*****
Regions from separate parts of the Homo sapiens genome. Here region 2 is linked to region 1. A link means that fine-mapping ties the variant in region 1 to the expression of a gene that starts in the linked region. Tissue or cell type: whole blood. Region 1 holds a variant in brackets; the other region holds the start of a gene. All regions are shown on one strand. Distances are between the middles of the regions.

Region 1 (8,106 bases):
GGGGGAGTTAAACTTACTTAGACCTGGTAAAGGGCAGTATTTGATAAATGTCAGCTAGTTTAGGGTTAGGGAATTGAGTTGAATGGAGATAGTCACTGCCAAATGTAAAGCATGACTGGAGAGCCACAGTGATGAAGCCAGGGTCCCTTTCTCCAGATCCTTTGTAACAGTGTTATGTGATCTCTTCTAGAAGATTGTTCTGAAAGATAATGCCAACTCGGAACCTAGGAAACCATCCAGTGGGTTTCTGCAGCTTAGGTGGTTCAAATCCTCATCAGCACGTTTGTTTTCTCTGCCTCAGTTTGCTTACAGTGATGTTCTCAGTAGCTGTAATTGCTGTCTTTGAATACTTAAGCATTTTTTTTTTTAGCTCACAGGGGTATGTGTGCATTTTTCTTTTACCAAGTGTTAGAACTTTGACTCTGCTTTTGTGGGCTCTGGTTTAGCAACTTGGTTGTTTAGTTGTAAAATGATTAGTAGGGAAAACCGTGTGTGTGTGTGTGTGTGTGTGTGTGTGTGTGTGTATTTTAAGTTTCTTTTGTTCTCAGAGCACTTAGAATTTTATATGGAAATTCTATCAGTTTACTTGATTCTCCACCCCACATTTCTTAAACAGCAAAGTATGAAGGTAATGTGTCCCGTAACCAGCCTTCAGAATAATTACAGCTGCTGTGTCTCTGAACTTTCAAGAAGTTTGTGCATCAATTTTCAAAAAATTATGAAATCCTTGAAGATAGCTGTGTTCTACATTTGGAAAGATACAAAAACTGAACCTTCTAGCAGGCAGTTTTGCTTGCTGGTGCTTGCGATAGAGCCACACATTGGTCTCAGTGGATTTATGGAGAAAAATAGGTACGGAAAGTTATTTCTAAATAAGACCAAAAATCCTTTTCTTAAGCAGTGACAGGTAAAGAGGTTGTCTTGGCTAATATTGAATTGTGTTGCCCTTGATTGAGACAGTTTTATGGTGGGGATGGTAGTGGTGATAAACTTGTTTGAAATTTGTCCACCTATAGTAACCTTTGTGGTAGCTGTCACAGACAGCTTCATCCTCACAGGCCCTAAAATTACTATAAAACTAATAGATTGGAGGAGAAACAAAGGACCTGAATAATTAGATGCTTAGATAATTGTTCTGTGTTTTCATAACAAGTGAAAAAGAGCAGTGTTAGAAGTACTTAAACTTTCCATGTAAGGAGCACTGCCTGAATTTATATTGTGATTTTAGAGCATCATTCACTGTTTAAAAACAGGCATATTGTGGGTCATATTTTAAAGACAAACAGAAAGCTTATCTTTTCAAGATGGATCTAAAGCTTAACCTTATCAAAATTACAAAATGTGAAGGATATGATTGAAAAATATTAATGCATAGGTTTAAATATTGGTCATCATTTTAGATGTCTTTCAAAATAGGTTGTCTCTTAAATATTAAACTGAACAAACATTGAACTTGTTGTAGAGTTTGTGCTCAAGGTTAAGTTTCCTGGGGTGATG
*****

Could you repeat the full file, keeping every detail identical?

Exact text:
Regions from separate parts of the Homo sapiens genome. Here region 2 is linked to region 1. A link means that fine-mapping ties the variant in region 1 to the expression of a gene that starts in the linked region. Tissue or cell type: whole blood. Region 1 holds a variant in brackets; the other region holds the start of a gene. All regions are shown on one strand. Distances are between the middles of the regions.

Region 1 (8,106 bases):
GGGGGAGTTAAACTTACTTAGACCTGGTAAAGGGCAGTATTTGATAAATGTCAGCTAGTTTAGGGTTAGGGAATTGAGTTGAATGGAGATAGTCACTGCCAAATGTAAAGCATGACTGGAGAGCCACAGTGATGAAGCCAGGGTCCCTTTCTCCAGATCCTTTGTAACAGTGTTATGTGATCTCTTCTAGAAGATTGTTCTGAAAGATAATGCCAACTCGGAACCTAGGAAACCATCCAGTGGGTTTCTGCAGCTTAGGTGGTTCAAATCCTCATCAGCACGTTTGTTTTCTCTGCCTCAGTTTGCTTACAGTGATGTTCTCAGTAGCTGTAATTGCTGTCTTTGAATACTTAAGCATTTTTTTTTTTAGCTCACAGGGGTATGTGTGCATTTTTCTTTTACCAAGTGTTAGAACTTTGACTCTGCTTTTGTGGGCTCTGGTTTAGCAACTTGGTTGTTTAGTTGTAAAATGATTAGTAGGGAAAACCGTGTGTGTGTGTGTGTGTGTGTGTGTGTGTGTGTGTATTTTAAGTTTCTTTTGTTCTCAGAGCACTTAGAATTTTATATGGAAATTCTATCAGTTTACTTGATTCTCCACCCCACATTTCTTAAACAGCAAAGTATGAAGGTAATGTGTCCCGTAACCAGCCTTCAGAATAATTACAGCTGCTGTGTCTCTGAACTTTCAAGAAGTTTGTGCATCAATTTTCAAAAAATTATGAAATCCTTGAAGATAGCTGTGTTCTACATTTGGAAAGATACAAAAACTGAACCTTCTAGCAGGCAGTTTTGCTTGCTGGTGCTTGCGATAGAGCCACACATTGGTCTCAGTGGATTTATGGAGAAAAATAGGTACGGAAAGTTATTTCTAAATAAGACCAAAAATCCTTTTCTTAAGCAGTGACAGGTAAAGAGGTTGTCTTGGCTAATATTGAATTGTGTTGCCCTTGATTGAGACAGTTTTATGGTGGGGATGGTAGTGGTGATAAACTTGTTTGAAATTTGTCCACCTATAGTAACCTTTGTGGTAGCTGTCACAGACAGCTTCATCCTCACAGGCCCTAAAATTACTATAAAACTAATAGATTGGAGGAGAAACAAAGGACCTGAATAATTAGATGCTTAGATAATTGTTCTGTGTTTTCATAACAAGTGAAAAAGAGCAGTGTTAGAAGTACTTAAACTTTCCATGTAAGGAGCACTGCCTGAATTTATATTGTGATTTTAGAGCATCATTCACTGTTTAAAAACAGGCATATTGTGGGTCATATTTTAAAGACAAACAGAAAGCTTATCTTTTCAAGATGGATCTAAAGCTTAACCTTATCAAAATTACAAAATGTGAAGGATATGATTGAAAAATATTAATGCATAGGTTTAAATATTGGTCATCATTTTAGATGTCTTTCAAAATAGGTTGTCTCTTAAATATTAAACTGAACAAACATTGAACTTGTTGTAGAGTTTGTGCTCAAGGTTAAGTTTCCTGGGGTGATG